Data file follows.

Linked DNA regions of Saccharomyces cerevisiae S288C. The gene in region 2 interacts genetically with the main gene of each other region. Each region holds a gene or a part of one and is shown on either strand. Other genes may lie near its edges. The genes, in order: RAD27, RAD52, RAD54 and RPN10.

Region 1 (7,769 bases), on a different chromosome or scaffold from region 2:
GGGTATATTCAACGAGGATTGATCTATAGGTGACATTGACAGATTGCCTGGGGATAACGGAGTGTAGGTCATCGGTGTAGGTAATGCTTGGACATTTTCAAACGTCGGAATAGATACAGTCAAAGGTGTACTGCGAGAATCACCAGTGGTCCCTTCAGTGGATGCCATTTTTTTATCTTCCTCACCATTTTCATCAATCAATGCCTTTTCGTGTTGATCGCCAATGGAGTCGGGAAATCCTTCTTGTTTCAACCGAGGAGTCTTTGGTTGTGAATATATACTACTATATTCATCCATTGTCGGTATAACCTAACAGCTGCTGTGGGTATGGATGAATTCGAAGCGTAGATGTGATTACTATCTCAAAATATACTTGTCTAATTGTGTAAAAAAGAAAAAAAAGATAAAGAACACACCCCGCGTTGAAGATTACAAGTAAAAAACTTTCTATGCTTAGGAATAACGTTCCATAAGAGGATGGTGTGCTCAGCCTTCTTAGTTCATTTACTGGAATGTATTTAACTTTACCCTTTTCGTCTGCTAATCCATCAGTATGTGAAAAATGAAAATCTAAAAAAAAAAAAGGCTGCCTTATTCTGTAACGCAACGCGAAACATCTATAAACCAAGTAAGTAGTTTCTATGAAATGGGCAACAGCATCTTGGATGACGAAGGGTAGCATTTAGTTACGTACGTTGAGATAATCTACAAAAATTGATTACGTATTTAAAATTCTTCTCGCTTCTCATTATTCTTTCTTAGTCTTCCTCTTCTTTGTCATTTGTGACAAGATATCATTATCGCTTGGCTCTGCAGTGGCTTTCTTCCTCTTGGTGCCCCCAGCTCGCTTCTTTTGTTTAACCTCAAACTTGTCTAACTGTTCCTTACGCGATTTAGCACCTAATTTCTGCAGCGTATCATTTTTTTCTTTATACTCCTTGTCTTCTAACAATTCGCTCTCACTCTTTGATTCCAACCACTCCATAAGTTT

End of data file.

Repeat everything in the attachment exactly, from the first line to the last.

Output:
Linked DNA regions of Saccharomyces cerevisiae S288C. The gene in region 2 interacts genetically with the main gene of each other region. Each region holds a gene or a part of one and is shown on either strand. Other genes may lie near its edges. The genes, in order: RAD27, RAD52, RAD54 and RPN10.

Region 1 (7,769 bases), on a different chromosome or scaffold from region 2:
GGGTATATTCAACGAGGATTGATCTATAGGTGACATTGACAGATTGCCTGGGGATAACGGAGTGTAGGTCATCGGTGTAGGTAATGCTTGGACATTTTCAAACGTCGGAATAGATACAGTCAAAGGTGTACTGCGAGAATCACCAGTGGTCCCTTCAGTGGATGCCATTTTTTTATCTTCCTCACCATTTTCATCAATCAATGCCTTTTCGTGTTGATCGCCAATGGAGTCGGGAAATCCTTCTTGTTTCAACCGAGGAGTCTTTGGTTGTGAATATATACTACTATATTCATCCATTGTCGGTATAACCTAACAGCTGCTGTGGGTATGGATGAATTCGAAGCGTAGATGTGATTACTATCTCAAAATATACTTGTCTAATTGTGTAAAAAAGAAAAAAAAGATAAAGAACACACCCCGCGTTGAAGATTACAAGTAAAAAACTTTCTATGCTTAGGAATAACGTTCCATAAGAGGATGGTGTGCTCAGCCTTCTTAGTTCATTTACTGGAATGTATTTAACTTTACCCTTTTCGTCTGCTAATCCATCAGTATGTGAAAAATGAAAATCTAAAAAAAAAAAAGGCTGCCTTATTCTGTAACGCAACGCGAAACATCTATAAACCAAGTAAGTAGTTTCTATGAAATGGGCAACAGCATCTTGGATGACGAAGGGTAGCATTTAGTTACGTACGTTGAGATAATCTACAAAAATTGATTACGTATTTAAAATTCTTCTCGCTTCTCATTATTCTTTCTTAGTCTTCCTCTTCTTTGTCATTTGTGACAAGATATCATTATCGCTTGGCTCTGCAGTGGCTTTCTTCCTCTTGGTGCCCCCAGCTCGCTTCTTTTGTTTAACCTCAAACTTGTCTAACTGTTCCTTACGCGATTTAGCACCTAATTTCTGCAGCGTATCATTTTTTTCTTTATACTCCTTGTCTTCTAACAATTCGCTCTCACTCTTTGATTCCAACCACTCCATAAGTTT